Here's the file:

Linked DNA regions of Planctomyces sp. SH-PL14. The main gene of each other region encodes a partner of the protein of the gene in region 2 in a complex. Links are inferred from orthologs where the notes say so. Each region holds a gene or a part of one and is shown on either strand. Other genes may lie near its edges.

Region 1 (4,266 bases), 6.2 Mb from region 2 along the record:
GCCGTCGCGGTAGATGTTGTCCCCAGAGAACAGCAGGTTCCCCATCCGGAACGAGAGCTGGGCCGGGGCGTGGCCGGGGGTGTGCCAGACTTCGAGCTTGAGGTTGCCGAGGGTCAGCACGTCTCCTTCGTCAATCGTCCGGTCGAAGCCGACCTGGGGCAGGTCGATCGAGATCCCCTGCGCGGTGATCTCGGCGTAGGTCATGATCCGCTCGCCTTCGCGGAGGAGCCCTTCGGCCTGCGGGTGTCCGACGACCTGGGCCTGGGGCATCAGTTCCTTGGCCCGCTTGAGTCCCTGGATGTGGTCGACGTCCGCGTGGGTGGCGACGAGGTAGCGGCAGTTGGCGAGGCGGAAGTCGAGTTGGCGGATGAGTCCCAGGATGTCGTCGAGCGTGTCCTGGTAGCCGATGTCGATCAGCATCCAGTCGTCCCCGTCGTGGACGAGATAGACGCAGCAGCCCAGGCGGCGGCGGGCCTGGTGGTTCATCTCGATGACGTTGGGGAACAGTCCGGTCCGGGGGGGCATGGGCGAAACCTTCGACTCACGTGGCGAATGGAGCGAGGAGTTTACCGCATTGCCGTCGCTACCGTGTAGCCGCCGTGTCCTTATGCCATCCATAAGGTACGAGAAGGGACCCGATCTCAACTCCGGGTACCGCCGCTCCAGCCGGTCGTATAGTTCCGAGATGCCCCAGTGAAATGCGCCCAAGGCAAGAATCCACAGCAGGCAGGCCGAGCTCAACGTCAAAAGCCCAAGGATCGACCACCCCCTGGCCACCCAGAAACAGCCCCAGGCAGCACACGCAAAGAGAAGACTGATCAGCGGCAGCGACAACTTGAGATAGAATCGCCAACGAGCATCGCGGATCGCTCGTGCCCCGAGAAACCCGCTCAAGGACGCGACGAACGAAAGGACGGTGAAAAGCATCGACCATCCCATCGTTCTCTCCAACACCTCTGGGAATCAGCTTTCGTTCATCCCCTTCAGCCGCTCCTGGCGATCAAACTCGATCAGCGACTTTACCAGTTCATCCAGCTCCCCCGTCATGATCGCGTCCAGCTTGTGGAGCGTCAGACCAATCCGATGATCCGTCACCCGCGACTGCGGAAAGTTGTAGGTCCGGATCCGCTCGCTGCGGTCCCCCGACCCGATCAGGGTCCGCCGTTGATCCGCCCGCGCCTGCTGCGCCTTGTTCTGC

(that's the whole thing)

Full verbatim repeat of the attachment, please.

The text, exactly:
Linked DNA regions of Planctomyces sp. SH-PL14. The main gene of each other region encodes a partner of the protein of the gene in region 2 in a complex. Links are inferred from orthologs where the notes say so. Each region holds a gene or a part of one and is shown on either strand. Other genes may lie near its edges.

Region 1 (4,266 bases), 6.2 Mb from region 2 along the record:
GCCGTCGCGGTAGATGTTGTCCCCAGAGAACAGCAGGTTCCCCATCCGGAACGAGAGCTGGGCCGGGGCGTGGCCGGGGGTGTGCCAGACTTCGAGCTTGAGGTTGCCGAGGGTCAGCACGTCTCCTTCGTCAATCGTCCGGTCGAAGCCGACCTGGGGCAGGTCGATCGAGATCCCCTGCGCGGTGATCTCGGCGTAGGTCATGATCCGCTCGCCTTCGCGGAGGAGCCCTTCGGCCTGCGGGTGTCCGACGACCTGGGCCTGGGGCATCAGTTCCTTGGCCCGCTTGAGTCCCTGGATGTGGTCGACGTCCGCGTGGGTGGCGACGAGGTAGCGGCAGTTGGCGAGGCGGAAGTCGAGTTGGCGGATGAGTCCCAGGATGTCGTCGAGCGTGTCCTGGTAGCCGATGTCGATCAGCATCCAGTCGTCCCCGTCGTGGACGAGATAGACGCAGCAGCCCAGGCGGCGGCGGGCCTGGTGGTTCATCTCGATGACGTTGGGGAACAGTCCGGTCCGGGGGGGCATGGGCGAAACCTTCGACTCACGTGGCGAATGGAGCGAGGAGTTTACCGCATTGCCGTCGCTACCGTGTAGCCGCCGTGTCCTTATGCCATCCATAAGGTACGAGAAGGGACCCGATCTCAACTCCGGGTACCGCCGCTCCAGCCGGTCGTATAGTTCCGAGATGCCCCAGTGAAATGCGCCCAAGGCAAGAATCCACAGCAGGCAGGCCGAGCTCAACGTCAAAAGCCCAAGGATCGACCACCCCCTGGCCACCCAGAAACAGCCCCAGGCAGCACACGCAAAGAGAAGACTGATCAGCGGCAGCGACAACTTGAGATAGAATCGCCAACGAGCATCGCGGATCGCTCGTGCCCCGAGAAACCCGCTCAAGGACGCGACGAACGAAAGGACGGTGAAAAGCATCGACCATCCCATCGTTCTCTCCAACACCTCTGGGAATCAGCTTTCGTTCATCCCCTTCAGCCGCTCCTGGCGATCAAACTCGATCAGCGACTTTACCAGTTCATCCAGCTCCCCCGTCATGATCGCGTCCAGCTTGTGGAGCGTCAGACCAATCCGATGATCCGTCACCCGCGACTGCGGAAAGTTGTAGGTCCGGATCCGCTCGCTGCGGTCCCCCGACCCGATCAGGGTCCGCCGTTGATCCGCCCGCGCCTGCTGCGCCTTGTTCTGC